Tax revenue of the Korean Empire during 1895–1905:[51]

Year 1895 1896 1897 1898 1899 1900 1901 1902 1903 1904 1905
Amount of tax revenue in Won 4,557,587 4,809,410 4,191,192 4,527,476 6,473,222 6,162,796 9,079,456 7,586,530 10,766,115 14,214,573 14,960,574

Annual expenditure of the Korean Empire during 1895–1905:[52]

Year 1895 1896 1897 1898 1899 1900 1901 1902 1903 1904 1905
Amount of annual expenditure in Won 3,244,910 5,144,531 3,967,647 4,419,432 6,128,229 5,558,972 8,020,151 6,932,037 9,697,371 12,370,795 12,947,624

Diplomatic relationships[edit]


In popular culture[edit]

  • The 1904 American comedic opera, The Sho-Gun, written by George Ade and Gustav Luders, is set in the Korean Empire.[53][54][55]
  • The 2018 South Korean TV series, Mr. Sunshine, is set in the last days of the Korean Empire.
  • The 2018 South Korean TV series, The Last Empress, depicts a modern-day Korean Empire in an alternate reality along with a dark secret of the imperial family leading to its demise.[56]
  • The 2020 South Korean TV series, The King: Eternal Monarch, takes place in an alternate reality where the Korean Empire continues to exist in the modern world.

See also[edit]


  1. ^ Style: Naegak chongri daesin (1894–1896); Ui jeong (1896–1905); Ui jeong daesin (1905–1907); Chongri daesin (1907–1910)
  2. ^ Korean대한제국; Hanja大韓帝國; RRDaehan Jeguk; MRTaehan Cheguk; lit. Empire of Great Korea



  1. ^ 권태환 신용하 (1977). 조선왕조시대 인구추정에 관한 일시론 (in Korean).
  2. ^ Passport of Korean Empire from National Museum of Korean Contemporary History
  3. ^ a b 신편한국사. "1) 청일전쟁 이후 동아정세의 변화".
  4. ^ Yi 2012, pp. 189–190.
  5. ^ 신편한국사. "(1) 교전소의 설치".
  6. ^ a b Yi 2012, p. 187.
  7. ^ 신편한국사. "2) 고종의 황제즉위식".
  8. ^ "조선왕조실록". Veritable Records of the Joseon Dynasty. Retrieved 2022-06-02.
  9. ^ 신편한국사. "2) 열국의 승인".
  10. ^ Yi 2012, pp. 193–196.
  11. ^ a b c d e "대한제국(大韓帝國)". Encyclopedia of Korean Culture. Retrieved 2022-06-03.
  12. ^ Hulbert 1906, p. 161-163.
  13. ^ 신편한국사. "1) 만민공동회의 성립".
  14. ^ 우리역사넷. "(1) 군제개혁의 방향".
  15. ^ 신편한국사. "2) 독립협회·만민공동회의 강제 해산".
  16. ^ a b c d e "광무개혁(光武改革)". Encyclopedia of Korean Culture. Retrieved 2022-06-05.
  17. ^ "한국사데이터베이스". db.history.go.kr. Retrieved 2022-06-05.
  18. ^ "한국사데이터베이스". db.history.go.kr. Retrieved 2022-06-05.
  19. ^ "한국사데이터베이스". db.history.go.kr. Retrieved 2022-06-05.
  20. ^ "한국사데이터베이스". db.history.go.kr. Retrieved 2022-06-20.
  21. ^ 신편한국사. "1) 양전사업의 추진 배경과 목적".
  22. ^ "Russia's Intentions in Corea". The New York Times. 1896-02-18. ISSN 0362-4331. Retrieved 2022-06-19.
  23. ^ Clark, Christopher (2012-09-27). The Sleepwalkers: How Europe Went to War in 1914. Penguin Books Limited. p. 176. ISBN 978-0-7181-9295-2.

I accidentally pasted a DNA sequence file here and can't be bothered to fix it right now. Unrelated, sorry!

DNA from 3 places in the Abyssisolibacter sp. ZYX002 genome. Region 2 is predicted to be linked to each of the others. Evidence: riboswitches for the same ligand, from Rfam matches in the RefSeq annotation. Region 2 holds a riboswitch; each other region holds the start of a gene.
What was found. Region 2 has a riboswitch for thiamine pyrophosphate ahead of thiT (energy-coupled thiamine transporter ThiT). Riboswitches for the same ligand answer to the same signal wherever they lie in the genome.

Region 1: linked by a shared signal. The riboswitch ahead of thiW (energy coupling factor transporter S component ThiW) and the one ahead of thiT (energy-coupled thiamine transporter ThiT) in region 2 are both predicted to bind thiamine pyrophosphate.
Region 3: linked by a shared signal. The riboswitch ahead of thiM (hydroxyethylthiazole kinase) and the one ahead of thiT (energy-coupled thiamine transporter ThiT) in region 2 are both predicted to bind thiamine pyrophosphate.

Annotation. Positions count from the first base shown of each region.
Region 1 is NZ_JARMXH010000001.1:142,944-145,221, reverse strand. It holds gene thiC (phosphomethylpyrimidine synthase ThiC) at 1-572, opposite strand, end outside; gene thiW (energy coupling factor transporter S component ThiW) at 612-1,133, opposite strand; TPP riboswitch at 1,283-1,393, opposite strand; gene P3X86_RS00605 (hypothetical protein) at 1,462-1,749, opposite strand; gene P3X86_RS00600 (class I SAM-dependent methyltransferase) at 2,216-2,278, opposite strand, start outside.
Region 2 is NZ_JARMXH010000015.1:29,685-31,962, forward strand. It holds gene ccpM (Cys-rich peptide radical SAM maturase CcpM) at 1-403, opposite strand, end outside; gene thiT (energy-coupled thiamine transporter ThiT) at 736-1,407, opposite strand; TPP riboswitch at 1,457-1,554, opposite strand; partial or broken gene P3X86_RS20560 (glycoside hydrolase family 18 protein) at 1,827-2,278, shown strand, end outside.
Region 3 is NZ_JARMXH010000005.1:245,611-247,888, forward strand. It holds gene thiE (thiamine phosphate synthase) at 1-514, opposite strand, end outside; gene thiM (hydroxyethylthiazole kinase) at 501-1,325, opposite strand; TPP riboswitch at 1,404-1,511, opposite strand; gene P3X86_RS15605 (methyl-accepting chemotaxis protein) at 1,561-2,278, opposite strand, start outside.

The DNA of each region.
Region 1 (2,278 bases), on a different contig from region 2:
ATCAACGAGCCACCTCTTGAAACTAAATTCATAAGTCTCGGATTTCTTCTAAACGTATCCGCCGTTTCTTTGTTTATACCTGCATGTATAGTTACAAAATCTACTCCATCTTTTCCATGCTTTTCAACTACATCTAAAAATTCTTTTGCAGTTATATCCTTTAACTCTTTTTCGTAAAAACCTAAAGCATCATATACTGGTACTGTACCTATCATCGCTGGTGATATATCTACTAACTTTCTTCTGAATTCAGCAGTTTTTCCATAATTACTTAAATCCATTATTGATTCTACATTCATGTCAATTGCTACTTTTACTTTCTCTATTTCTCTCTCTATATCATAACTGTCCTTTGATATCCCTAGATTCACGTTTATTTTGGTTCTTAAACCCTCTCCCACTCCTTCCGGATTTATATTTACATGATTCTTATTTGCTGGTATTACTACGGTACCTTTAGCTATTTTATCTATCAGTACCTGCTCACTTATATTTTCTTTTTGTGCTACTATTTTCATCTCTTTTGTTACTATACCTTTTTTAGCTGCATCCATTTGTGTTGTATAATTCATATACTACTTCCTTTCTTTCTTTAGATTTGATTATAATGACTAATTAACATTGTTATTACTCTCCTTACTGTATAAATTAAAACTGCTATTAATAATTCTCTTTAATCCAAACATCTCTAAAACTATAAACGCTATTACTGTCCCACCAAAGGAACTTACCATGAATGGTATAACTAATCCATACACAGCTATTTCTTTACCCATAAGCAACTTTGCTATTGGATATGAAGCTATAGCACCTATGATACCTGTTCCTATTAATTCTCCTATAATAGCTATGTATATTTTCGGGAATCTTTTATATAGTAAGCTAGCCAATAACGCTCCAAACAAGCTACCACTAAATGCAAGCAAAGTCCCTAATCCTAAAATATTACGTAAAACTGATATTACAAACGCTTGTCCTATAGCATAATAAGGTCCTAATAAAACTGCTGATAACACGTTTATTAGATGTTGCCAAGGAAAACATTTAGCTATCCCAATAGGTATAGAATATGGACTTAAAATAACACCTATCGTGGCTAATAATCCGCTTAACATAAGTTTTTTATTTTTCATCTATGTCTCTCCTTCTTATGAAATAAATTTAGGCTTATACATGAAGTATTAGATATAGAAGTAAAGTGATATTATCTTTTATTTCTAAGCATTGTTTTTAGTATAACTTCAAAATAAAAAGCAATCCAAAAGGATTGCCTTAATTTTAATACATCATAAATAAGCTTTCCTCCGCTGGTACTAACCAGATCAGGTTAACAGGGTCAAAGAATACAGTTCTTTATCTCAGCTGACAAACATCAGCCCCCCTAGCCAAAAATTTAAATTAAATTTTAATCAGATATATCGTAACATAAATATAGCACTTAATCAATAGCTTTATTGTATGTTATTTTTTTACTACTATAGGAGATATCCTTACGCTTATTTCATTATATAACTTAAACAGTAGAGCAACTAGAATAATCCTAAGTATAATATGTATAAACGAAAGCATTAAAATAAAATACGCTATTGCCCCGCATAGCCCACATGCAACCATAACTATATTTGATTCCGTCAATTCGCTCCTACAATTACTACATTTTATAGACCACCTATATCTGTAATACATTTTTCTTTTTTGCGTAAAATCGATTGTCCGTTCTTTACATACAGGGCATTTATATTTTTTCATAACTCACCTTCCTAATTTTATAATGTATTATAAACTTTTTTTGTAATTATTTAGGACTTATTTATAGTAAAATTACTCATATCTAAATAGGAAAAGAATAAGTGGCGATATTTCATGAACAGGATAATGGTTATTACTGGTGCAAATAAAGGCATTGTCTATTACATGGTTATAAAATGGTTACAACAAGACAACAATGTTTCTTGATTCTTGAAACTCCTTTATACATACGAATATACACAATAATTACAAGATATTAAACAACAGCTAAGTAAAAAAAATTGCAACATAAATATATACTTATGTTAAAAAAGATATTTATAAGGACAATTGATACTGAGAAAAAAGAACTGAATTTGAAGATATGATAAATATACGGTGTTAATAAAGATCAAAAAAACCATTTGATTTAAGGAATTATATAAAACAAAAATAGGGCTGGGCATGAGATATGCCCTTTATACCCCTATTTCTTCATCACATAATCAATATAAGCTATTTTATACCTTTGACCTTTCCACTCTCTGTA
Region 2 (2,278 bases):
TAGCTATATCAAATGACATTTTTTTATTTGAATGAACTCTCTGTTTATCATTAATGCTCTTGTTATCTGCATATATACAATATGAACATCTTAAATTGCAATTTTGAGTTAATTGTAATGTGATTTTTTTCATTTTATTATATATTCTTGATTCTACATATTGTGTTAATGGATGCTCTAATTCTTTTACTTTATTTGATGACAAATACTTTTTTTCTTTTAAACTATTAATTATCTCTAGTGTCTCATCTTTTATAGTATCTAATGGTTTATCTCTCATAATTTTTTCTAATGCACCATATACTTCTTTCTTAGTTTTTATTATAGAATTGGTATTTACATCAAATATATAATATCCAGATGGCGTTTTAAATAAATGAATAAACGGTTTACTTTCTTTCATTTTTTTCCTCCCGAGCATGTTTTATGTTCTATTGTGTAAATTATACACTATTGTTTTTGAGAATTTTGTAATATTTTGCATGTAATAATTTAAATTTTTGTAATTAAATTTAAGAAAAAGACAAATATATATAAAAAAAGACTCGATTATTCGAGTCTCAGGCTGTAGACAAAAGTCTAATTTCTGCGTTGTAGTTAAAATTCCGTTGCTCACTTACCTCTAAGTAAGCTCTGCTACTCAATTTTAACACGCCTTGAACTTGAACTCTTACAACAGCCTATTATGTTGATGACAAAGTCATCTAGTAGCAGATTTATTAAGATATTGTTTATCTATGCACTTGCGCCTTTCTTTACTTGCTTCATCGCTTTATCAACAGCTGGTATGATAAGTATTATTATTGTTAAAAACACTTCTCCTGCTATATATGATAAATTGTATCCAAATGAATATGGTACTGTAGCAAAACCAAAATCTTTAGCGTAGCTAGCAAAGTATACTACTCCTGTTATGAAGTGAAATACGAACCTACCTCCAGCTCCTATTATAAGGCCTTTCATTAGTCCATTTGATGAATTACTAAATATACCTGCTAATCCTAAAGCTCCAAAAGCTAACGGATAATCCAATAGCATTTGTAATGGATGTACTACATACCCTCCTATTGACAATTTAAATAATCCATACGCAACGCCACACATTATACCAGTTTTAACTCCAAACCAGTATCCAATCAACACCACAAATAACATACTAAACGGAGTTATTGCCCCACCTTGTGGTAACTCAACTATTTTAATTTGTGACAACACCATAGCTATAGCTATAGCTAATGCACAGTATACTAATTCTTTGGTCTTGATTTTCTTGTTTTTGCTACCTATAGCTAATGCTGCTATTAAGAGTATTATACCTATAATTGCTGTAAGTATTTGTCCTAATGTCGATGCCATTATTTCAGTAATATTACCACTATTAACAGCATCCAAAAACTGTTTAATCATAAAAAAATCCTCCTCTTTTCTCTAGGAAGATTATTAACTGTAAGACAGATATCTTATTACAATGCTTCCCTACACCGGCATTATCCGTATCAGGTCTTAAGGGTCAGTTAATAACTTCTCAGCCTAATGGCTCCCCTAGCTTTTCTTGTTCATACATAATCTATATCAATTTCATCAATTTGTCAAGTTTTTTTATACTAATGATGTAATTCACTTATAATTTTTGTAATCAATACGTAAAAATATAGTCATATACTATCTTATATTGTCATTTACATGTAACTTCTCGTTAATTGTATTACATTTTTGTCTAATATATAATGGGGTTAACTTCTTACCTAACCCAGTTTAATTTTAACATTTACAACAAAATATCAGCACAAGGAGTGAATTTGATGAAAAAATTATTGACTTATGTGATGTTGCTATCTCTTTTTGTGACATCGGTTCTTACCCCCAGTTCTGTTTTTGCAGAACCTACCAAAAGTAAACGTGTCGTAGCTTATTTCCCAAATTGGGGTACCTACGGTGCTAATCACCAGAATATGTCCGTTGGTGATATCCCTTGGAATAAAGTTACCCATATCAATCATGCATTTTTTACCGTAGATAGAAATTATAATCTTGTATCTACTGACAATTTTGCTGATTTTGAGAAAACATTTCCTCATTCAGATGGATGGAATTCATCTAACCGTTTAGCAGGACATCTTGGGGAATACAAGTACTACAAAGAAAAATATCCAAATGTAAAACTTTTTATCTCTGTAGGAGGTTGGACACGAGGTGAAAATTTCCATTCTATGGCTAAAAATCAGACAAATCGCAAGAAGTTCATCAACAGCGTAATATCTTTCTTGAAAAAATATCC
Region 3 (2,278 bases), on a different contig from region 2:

24. ^ Hulbert 1904, p. 77.
  25. ^ "우리역사넷". contents.history.go.kr. Retrieved 2022-06-20.
  26. ^ Nahm 1985, p. 9.
  27. ^ a b Nahm 1985, p. 10.
  28. ^ Kim 2006, p. 239.
  29. ^ "을사조약(乙巳條約)". Encyclopedia of Korean Culture. Retrieved 2022-06-10.
  30. ^ "한국사데이터베이스". db.history.go.kr. Retrieved 2022-06-14.
  31. ^ "통감부(統監府)". Encyclopedia of Korean Culture. Retrieved 2022-06-10.
  32. ^ 신편한국사. "1) 밀사파견 외교의 전개".
  33. ^ "을사늑약". terms.naver.com (in Korean). Retrieved 2022-06-14.
  34. ^ "을사조약반대운동(乙巳條約反對運動)". Encyclopedia of Korean Culture. Retrieved 2022-06-14.
  35. ^ "빌헬름 2세는 고종을 '왕' 아닌 '황제'로 칭했다". JoongAng Ilbo (in Korean). 2009-09-29. Retrieved 2022-06-20.
  36. ^ "KOREA REPUDIATES TREATY.; Emperor Wires to Mr. Hulbert That Japan Obtained It by Force". The New York Times. 1905-12-13. ISSN 0362-4331. Retrieved 2022-06-20.
  37. ^ a b "헤이그특사사건(─特使事件)". Encyclopedia of Korean Culture. Retrieved 2022-06-20.
  38. ^ a b "Front Page 4 – No Title; Attempt to Murder Ministers. Korean Regiment Disarmed. Crown Prince Now Emperor". The New York Times. 1907-07-21. ISSN 0362-4331. Retrieved 2022-06-20.
  39. ^ "한일신협약(韓日新協約)". Encyclopedia of Korean Culture. Retrieved 2022-06-20.
  40. ^ "군대해산(軍隊解散)". Encyclopedia of Korean Culture (in Korean). Retrieved 2023-04-11.
  41. ^ "정미의병(丁未義兵)". Encyclopedia of Korean Culture. Retrieved 2022-06-20.
  42. ^ "남한폭도 대토벌작전(南韓暴徒 大討伐作戰)". Encyclopedia of Korean Culture. Retrieved 2022-06-20.
  43. ^ Kim 1962, p. 54-55.
  44. ^ "한일합병(韓日合倂)". Encyclopedia of Korean Culture. Retrieved 2022-06-20.
  45. ^ Seth, Michael J. (2010-10-16). A History of Korea: From Antiquity to the Present. Rowman & Littlefield Publishers. ISBN 978-0-7425-6717-7.
  46. ^ Keltie 1900, p. 791.
  47. ^ Chu, Zin-oh. "독립협회와 대한제국의 경제정책 비 연구" (PDF). Retrieved 30 January 2022.
  48. ^ "Countries Compared by Economy > GDP per capita in 1900. International Statistics at NationMaster.com". www.nationmaster.com. Retrieved 2022-01-30.
  49. ^ 배, 영대 (2017-12-03). "1901년 서울은 이미 서양인도 감탄한 '근대적 대도시'". JoongAng Ilbo (in Korean). Retrieved 2022-02-19.
  50. ^ 신편한국사. "(3) 상회사의 설립주체".
  51. ^ "한국사데이터베이스". db.history.go.kr. Retrieved 2022-03-12.
  52. ^ "한국사데이터베이스". db.history.go.kr. Retrieved 2022-03-12.
  53. ^ "Gustav Luders – Broadway Cast & Staff | IBDB". www.ibdb.com.
  54. ^ "The Sho-Gun".
  55. ^ "The Sho-Gun – A 1904 Broadway Comic Opera | Postcard History". 12 August 2021.
  56. ^ "[왜냐면] '미스터 션샤인'과 구한말 한미관계 왜곡 / 최형익". Hankyoreh. 2018-08-20.


External links[edit]

37°32′N 126°59′E / 37.533°N 126.983°E / 37.533; 126.983